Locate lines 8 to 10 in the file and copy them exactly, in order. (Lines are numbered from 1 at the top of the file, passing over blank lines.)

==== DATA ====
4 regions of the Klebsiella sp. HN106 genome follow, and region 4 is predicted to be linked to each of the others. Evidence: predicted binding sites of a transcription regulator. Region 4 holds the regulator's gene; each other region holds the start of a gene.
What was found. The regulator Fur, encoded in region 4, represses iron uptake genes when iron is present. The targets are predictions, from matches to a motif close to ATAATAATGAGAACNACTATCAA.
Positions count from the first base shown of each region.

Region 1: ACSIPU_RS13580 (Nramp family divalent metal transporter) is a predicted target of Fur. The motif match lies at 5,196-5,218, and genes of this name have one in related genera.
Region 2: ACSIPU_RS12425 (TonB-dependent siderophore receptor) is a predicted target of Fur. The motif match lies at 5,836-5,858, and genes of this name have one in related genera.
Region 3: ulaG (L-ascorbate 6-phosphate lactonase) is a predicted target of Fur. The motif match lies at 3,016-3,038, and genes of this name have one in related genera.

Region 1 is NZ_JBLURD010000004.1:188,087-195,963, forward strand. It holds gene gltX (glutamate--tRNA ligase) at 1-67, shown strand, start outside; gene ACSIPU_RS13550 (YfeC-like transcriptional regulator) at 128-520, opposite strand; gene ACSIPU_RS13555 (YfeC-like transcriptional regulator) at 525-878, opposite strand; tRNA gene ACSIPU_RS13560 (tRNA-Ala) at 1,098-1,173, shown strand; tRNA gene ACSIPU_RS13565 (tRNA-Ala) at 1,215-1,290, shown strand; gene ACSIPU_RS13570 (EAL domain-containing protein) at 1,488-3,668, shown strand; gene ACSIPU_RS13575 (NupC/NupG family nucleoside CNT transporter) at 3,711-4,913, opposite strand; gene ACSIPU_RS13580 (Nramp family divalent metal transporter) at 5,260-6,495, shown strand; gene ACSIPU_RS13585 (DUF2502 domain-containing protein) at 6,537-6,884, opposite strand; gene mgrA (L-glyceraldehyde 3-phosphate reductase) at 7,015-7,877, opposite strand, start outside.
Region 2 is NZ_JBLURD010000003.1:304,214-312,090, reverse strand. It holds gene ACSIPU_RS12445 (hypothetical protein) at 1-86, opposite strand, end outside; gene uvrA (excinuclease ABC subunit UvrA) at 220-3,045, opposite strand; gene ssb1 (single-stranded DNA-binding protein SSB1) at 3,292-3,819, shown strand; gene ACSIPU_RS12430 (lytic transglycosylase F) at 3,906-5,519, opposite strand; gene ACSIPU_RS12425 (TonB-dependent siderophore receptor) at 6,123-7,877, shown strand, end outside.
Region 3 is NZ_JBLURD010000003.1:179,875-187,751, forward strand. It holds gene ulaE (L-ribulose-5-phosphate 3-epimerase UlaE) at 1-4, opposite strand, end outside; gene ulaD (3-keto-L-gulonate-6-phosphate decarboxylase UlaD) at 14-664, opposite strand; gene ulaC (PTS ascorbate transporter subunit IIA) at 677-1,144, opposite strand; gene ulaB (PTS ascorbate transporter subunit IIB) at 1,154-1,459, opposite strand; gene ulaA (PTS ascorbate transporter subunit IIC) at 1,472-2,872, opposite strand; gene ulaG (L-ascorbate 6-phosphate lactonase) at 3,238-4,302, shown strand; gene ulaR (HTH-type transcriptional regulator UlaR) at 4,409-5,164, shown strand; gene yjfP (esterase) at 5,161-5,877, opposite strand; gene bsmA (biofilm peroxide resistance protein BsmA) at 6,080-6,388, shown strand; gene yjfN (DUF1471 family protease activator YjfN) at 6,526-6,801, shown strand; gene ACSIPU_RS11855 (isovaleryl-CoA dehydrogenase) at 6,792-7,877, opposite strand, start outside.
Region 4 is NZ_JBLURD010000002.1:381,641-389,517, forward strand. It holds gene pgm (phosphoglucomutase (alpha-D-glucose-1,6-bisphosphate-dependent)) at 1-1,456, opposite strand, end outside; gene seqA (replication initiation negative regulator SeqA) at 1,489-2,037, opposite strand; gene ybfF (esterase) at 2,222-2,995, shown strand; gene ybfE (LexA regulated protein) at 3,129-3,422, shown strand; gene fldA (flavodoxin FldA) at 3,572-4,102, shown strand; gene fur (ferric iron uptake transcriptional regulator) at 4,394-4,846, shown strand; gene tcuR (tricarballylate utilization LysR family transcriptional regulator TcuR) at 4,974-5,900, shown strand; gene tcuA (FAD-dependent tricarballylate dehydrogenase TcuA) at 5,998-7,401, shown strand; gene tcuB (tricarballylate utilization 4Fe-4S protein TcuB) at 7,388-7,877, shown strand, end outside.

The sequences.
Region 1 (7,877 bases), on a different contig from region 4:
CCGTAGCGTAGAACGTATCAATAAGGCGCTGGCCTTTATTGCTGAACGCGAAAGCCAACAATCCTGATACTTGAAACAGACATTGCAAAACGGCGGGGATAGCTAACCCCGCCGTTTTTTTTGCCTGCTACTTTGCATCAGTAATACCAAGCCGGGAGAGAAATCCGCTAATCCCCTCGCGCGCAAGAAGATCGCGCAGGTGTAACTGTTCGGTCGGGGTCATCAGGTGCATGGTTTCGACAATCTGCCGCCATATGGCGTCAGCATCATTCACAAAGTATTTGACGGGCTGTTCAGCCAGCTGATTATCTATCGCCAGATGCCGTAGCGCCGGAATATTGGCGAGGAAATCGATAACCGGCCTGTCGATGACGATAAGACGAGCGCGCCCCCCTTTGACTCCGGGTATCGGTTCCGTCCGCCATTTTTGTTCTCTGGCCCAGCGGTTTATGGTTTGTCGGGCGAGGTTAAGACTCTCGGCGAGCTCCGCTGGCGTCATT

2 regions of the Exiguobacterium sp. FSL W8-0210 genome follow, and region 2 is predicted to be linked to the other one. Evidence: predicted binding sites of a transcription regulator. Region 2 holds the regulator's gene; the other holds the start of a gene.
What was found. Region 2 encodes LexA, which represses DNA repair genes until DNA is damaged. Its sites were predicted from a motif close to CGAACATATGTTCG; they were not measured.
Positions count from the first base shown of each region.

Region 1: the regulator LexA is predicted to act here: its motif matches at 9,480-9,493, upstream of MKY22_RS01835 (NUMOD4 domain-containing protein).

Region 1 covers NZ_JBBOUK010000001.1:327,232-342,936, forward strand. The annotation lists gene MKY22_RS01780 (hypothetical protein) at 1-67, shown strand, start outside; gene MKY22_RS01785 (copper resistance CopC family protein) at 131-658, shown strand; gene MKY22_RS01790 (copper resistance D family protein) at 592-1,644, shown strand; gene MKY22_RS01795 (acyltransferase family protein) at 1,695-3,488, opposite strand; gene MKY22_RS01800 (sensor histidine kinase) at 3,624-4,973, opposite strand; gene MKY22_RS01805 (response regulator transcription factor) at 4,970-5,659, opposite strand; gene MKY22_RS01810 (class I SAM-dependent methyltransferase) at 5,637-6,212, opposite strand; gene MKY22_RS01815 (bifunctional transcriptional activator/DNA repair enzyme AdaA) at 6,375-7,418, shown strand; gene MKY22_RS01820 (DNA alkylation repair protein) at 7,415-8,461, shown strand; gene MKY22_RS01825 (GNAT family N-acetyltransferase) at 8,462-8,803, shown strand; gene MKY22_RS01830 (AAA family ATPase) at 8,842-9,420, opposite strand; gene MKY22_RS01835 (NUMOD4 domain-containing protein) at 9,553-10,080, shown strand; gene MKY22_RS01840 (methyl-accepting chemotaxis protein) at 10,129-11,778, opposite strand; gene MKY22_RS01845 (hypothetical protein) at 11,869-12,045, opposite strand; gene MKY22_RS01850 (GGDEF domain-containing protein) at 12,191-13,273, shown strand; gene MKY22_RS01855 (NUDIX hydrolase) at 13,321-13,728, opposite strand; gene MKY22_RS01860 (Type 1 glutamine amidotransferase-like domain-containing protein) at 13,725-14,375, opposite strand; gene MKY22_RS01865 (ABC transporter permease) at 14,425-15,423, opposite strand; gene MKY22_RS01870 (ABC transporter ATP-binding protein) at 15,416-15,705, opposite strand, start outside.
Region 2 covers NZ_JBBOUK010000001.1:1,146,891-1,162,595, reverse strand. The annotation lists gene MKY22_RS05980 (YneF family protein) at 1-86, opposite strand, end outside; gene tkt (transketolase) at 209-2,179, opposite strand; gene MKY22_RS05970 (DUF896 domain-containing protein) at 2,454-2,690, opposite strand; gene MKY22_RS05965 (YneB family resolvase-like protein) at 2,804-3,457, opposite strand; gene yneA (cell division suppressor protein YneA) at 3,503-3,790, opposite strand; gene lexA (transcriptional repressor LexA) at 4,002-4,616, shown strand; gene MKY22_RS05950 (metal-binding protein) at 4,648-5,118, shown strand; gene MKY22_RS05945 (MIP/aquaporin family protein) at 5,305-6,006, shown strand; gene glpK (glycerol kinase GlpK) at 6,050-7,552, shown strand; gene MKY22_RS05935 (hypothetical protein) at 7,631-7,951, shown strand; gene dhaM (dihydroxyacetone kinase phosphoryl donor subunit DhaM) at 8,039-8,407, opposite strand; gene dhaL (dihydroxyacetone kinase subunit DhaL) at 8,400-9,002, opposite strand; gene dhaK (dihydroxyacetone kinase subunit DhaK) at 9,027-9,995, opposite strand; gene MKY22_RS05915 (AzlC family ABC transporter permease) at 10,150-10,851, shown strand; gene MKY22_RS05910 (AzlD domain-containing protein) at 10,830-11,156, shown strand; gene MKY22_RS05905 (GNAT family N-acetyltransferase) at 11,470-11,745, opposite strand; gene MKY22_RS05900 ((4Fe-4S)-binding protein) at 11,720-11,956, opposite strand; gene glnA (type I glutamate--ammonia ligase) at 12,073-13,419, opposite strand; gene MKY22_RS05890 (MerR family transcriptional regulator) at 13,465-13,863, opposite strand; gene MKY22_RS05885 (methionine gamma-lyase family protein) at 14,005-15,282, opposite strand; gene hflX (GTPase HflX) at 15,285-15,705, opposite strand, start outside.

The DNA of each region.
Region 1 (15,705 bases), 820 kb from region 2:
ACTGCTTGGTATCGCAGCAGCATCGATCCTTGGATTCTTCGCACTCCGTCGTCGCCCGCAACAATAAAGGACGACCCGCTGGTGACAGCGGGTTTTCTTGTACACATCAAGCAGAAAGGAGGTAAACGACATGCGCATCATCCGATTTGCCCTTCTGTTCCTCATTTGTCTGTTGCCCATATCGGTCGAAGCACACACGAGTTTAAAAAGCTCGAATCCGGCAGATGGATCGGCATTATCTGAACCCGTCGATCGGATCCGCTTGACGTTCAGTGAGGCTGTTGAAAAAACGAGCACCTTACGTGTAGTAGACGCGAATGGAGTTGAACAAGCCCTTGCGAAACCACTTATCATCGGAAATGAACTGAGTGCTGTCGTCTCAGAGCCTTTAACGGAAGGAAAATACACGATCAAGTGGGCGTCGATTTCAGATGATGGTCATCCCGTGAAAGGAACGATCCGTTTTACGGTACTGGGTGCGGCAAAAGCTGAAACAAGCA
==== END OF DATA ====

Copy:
Region 2 is NZ_JBLURD010000003.1:304,214-312,090, reverse strand. It holds gene ACSIPU_RS12445 (hypothetical protein) at 1-86, opposite strand, end outside; gene uvrA (excinuclease ABC subunit UvrA) at 220-3,045, opposite strand; gene ssb1 (single-stranded DNA-binding protein SSB1) at 3,292-3,819, shown strand; gene ACSIPU_RS12430 (lytic transglycosylase F) at 3,906-5,519, opposite strand; gene ACSIPU_RS12425 (TonB-dependent siderophore receptor) at 6,123-7,877, shown strand, end outside.
Region 3 is NZ_JBLURD010000003.1:179,875-187,751, forward strand. It holds gene ulaE (L-ribulose-5-phosphate 3-epimerase UlaE) at 1-4, opposite strand, end outside; gene ulaD (3-keto-L-gulonate-6-phosphate decarboxylase UlaD) at 14-664, opposite strand; gene ulaC (PTS ascorbate transporter subunit IIA) at 677-1,144, opposite strand; gene ulaB (PTS ascorbate transporter subunit IIB) at 1,154-1,459, opposite strand; gene ulaA (PTS ascorbate transporter subunit IIC) at 1,472-2,872, opposite strand; gene ulaG (L-ascorbate 6-phosphate lactonase) at 3,238-4,302, shown strand; gene ulaR (HTH-type transcriptional regulator UlaR) at 4,409-5,164, shown strand; gene yjfP (esterase) at 5,161-5,877, opposite strand; gene bsmA (biofilm peroxide resistance protein BsmA) at 6,080-6,388, shown strand; gene yjfN (DUF1471 family protease activator YjfN) at 6,526-6,801, shown strand; gene ACSIPU_RS11855 (isovaleryl-CoA dehydrogenase) at 6,792-7,877, opposite strand, start outside.
Region 4 is NZ_JBLURD010000002.1:381,641-389,517, forward strand. It holds gene pgm (phosphoglucomutase (alpha-D-glucose-1,6-bisphosphate-dependent)) at 1-1,456, opposite strand, end outside; gene seqA (replication initiation negative regulator SeqA) at 1,489-2,037, opposite strand; gene ybfF (esterase) at 2,222-2,995, shown strand; gene ybfE (LexA regulated protein) at 3,129-3,422, shown strand; gene fldA (flavodoxin FldA) at 3,572-4,102, shown strand; gene fur (ferric iron uptake transcriptional regulator) at 4,394-4,846, shown strand; gene tcuR (tricarballylate utilization LysR family transcriptional regulator TcuR) at 4,974-5,900, shown strand; gene tcuA (FAD-dependent tricarballylate dehydrogenase TcuA) at 5,998-7,401, shown strand; gene tcuB (tricarballylate utilization 4Fe-4S protein TcuB) at 7,388-7,877, shown strand, end outside.